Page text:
American Vampire #28

Story by
Art by
Rafael Albuquerque
Colors by
Dave McCaig
Letters by
Jared K. Fletcher
Cover by

"American Vampire" #28 is a very good comic that suddenly kicks your ass and becomes great. There is a cool concept at the heart of this new arc and even if you only read the first seventeen pages you'll be satisfied, but it's the final three pages that will have old school fans salivating for more. This title is still on track, continually trying and succeeding with new things.

There are multiple beats in these twenty pages that ensure the issue has quiet moments between the peaks of violence and action. Snyder twists introspective moments into powerful showcases of just what these violent creatures are capable of. The threat of needing to turn into monsters and settle your problems with claws and fangs is always bubbling so very close in the background. The world of an American vampire is one fraught with constant peril.

The main thrust of this new arc is that Hollywood entities in the 1950s are housing and helping vampires. This situation shows how widespread the vampire epidemic across America is and how entrenched these creatures are in the cultural landscape, even if people don't realize it. Snyder uses this scenario to bring his story into our world while warping his fictional landscape enough to generate the high concept situations he needs. This book and its world straddle the line between what is real and unreal enough to hold the new without feeling false.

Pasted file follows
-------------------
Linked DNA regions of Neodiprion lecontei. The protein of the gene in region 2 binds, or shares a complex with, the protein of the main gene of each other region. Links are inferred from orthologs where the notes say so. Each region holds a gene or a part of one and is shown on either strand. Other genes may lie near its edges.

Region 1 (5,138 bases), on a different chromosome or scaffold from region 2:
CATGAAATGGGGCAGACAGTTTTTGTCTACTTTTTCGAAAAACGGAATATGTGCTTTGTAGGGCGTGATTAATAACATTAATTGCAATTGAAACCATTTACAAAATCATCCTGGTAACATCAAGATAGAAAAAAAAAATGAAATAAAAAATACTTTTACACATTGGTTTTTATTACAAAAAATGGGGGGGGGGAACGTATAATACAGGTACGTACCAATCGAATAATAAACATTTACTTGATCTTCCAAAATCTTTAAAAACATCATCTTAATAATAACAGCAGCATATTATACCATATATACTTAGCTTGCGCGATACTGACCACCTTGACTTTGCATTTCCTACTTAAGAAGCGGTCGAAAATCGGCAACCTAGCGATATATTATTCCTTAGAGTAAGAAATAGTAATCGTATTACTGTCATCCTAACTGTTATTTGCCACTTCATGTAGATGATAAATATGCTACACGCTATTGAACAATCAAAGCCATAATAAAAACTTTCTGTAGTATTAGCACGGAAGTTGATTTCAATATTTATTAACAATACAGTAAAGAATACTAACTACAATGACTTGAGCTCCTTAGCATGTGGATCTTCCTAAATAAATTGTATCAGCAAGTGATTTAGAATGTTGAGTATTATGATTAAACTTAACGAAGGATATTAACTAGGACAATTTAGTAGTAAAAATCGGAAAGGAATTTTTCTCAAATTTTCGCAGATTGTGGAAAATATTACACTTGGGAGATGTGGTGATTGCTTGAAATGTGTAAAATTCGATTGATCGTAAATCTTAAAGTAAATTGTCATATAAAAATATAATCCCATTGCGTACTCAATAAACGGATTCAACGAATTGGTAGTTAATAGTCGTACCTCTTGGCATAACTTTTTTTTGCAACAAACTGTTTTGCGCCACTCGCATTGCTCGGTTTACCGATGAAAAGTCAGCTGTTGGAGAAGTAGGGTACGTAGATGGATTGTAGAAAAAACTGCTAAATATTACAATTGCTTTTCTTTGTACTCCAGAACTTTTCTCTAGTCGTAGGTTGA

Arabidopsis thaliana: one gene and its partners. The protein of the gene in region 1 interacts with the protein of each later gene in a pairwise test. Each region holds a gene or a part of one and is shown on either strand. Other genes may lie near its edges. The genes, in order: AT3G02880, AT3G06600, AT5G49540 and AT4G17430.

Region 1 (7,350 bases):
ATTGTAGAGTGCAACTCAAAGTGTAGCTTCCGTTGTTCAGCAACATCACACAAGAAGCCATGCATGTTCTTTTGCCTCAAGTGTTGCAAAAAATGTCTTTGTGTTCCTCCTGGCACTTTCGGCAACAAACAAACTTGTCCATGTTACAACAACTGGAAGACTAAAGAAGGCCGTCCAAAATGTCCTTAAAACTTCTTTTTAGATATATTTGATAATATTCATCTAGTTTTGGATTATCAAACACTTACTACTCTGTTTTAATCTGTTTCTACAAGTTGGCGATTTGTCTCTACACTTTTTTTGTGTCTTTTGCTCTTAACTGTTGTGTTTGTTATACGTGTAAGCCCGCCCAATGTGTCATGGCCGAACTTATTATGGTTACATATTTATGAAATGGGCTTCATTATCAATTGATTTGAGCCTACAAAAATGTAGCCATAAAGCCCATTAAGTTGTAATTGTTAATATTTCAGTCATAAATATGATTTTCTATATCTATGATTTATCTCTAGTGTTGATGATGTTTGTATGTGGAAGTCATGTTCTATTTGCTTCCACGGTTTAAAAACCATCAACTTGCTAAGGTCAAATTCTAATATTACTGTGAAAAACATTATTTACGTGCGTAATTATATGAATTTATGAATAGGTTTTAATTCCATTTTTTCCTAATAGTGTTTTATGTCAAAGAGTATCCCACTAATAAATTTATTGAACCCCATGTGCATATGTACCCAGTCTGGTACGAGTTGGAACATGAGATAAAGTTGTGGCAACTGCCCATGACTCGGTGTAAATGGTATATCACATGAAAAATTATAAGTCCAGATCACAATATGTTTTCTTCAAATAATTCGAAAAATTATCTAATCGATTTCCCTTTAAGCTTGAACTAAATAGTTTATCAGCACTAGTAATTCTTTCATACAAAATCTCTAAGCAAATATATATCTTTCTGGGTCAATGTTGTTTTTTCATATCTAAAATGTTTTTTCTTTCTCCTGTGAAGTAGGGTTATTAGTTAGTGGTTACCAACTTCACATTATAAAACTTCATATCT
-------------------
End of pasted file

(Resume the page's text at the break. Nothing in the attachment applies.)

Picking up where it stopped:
It is a major testament to the series as a whole that seeing an old character in a new setting can stir up such emotion and desire. The final pages of this issue are charged with the glee of seeing someone you've come to know and completely love finally return in a manner that feels fresh and exciting. Snyder and Rafael Albuquerque should feel extremely proud that someone created within the last few years resonates so strongly within the cultural landscape of comics. There is also strength to how they use this character in the closing sequence as it borders enough on the silly to feel amazing while still keeping true to the core of the character and title.

Rafael Albuquerque's art is continually atmospheric and dangerous. Innocent faces switch at a moment into snarling maws of doom within one panel and yet the similarity of character is still there for us to recognize what is happening to whom. In this issue, he gets to play with some new locations and his world-building in the new base of the Vassals is simply fantastic. The scope and detail enriches this world and settles you into each scene.

"American Vampire" #28 begins a new arc that is both set in Hollywood and also wants to use the storytelling structures of old Hollywood to tweak this tale. The result is a comic that pushes characters into a pinpoint situation where their friction and movement is explosive. This issue demonstrates how smart "American Vampire" is and its potential for fun. By the end of this issue, Snyder and Albuquerque will have you right in the palm of their hands.

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